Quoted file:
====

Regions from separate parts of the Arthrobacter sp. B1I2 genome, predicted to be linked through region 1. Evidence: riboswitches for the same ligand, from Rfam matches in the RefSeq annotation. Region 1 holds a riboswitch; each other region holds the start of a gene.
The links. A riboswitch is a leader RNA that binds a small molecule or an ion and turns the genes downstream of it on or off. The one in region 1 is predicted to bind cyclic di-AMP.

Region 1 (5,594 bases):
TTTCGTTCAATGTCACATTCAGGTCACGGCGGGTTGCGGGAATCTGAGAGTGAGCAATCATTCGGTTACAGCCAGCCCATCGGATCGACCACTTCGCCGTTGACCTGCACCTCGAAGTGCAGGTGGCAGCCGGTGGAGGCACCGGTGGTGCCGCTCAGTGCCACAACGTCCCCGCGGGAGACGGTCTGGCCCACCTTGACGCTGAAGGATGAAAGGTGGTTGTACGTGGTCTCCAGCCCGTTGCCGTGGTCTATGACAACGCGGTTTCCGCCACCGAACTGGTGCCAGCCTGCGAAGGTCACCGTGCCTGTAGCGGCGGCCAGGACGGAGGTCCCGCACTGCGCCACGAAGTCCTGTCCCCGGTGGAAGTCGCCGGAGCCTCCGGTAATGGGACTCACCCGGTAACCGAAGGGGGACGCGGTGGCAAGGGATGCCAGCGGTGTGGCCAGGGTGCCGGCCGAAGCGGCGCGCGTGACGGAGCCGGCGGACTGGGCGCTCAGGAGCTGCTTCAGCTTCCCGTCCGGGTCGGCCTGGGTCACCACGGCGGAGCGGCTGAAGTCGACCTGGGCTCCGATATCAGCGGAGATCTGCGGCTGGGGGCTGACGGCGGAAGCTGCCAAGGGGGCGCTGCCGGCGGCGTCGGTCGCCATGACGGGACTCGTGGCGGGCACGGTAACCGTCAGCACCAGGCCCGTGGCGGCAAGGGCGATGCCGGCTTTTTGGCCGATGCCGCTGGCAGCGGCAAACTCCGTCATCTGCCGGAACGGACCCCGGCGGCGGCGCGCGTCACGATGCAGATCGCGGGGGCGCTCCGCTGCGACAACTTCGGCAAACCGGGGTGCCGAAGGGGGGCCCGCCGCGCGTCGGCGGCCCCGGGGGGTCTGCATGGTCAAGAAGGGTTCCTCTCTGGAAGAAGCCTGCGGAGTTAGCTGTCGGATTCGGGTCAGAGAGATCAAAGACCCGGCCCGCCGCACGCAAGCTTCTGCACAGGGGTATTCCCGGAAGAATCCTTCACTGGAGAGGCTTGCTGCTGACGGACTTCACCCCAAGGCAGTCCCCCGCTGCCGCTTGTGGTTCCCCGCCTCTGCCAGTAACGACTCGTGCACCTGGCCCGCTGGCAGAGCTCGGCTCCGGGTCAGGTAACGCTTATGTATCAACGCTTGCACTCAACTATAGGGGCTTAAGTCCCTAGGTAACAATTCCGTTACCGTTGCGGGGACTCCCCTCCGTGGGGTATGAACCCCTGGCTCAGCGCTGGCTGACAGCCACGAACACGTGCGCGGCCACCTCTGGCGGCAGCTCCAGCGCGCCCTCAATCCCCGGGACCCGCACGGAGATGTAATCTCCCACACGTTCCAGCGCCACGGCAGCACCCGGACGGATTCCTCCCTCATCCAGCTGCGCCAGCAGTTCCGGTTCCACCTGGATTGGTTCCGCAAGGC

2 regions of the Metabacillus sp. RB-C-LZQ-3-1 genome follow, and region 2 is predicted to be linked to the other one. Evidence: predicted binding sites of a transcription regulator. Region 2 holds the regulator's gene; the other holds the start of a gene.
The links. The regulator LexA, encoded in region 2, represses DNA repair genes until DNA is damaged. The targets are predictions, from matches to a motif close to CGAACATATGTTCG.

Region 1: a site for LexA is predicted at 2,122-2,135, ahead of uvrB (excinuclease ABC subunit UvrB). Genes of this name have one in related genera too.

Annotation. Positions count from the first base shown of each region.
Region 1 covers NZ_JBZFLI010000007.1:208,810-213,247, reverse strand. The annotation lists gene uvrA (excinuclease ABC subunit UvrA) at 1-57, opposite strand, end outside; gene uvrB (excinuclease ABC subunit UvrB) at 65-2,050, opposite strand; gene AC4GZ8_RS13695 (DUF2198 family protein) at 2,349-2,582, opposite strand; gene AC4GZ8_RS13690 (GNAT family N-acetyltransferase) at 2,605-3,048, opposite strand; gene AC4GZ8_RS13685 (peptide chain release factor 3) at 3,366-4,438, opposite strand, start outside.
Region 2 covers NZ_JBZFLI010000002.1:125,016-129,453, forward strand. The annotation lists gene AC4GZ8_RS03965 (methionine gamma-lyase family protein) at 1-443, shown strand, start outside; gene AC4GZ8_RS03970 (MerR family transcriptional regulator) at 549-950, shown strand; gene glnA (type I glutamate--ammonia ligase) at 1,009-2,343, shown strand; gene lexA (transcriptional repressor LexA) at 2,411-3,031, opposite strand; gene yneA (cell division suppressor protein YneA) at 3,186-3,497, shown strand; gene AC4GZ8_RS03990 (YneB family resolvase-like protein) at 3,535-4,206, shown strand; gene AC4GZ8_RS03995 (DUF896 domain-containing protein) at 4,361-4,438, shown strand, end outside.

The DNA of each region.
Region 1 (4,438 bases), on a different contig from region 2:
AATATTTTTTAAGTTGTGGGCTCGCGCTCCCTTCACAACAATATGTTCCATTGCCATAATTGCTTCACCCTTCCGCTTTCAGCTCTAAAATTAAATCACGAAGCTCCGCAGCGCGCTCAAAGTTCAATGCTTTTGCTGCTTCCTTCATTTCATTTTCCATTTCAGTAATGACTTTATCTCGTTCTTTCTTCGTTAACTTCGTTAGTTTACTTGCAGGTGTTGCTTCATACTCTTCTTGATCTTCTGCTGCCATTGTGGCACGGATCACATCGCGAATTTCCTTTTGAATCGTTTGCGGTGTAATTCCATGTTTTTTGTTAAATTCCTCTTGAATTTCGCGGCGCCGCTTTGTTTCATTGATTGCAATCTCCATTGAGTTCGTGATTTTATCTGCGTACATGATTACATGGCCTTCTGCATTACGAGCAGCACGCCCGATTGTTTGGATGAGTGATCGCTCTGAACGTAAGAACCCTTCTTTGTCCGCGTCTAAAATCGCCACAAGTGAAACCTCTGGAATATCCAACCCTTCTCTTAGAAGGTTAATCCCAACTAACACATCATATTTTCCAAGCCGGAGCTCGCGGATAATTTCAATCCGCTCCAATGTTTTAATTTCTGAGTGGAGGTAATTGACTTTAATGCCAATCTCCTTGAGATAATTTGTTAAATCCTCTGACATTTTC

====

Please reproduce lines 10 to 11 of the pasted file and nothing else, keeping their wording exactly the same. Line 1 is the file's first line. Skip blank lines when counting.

Region 2 covers NZ_JBZFLI010000002.1:125,016-129,453, forward strand. The annotation lists gene AC4GZ8_RS03965 (methionine gamma-lyase family protein) at 1-443, shown strand, start outside; gene AC4GZ8_RS03970 (MerR family transcriptional regulator) at 549-950, shown strand; gene glnA (type I glutamate--ammonia ligase) at 1,009-2,343, shown strand; gene lexA (transcriptional repressor LexA) at 2,411-3,031, opposite strand; gene yneA (cell division suppressor protein YneA) at 3,186-3,497, shown strand; gene AC4GZ8_RS03990 (YneB family resolvase-like protein) at 3,535-4,206, shown strand; gene AC4GZ8_RS03995 (DUF896 domain-containing protein) at 4,361-4,438, shown strand, end outside.

The DNA of each region.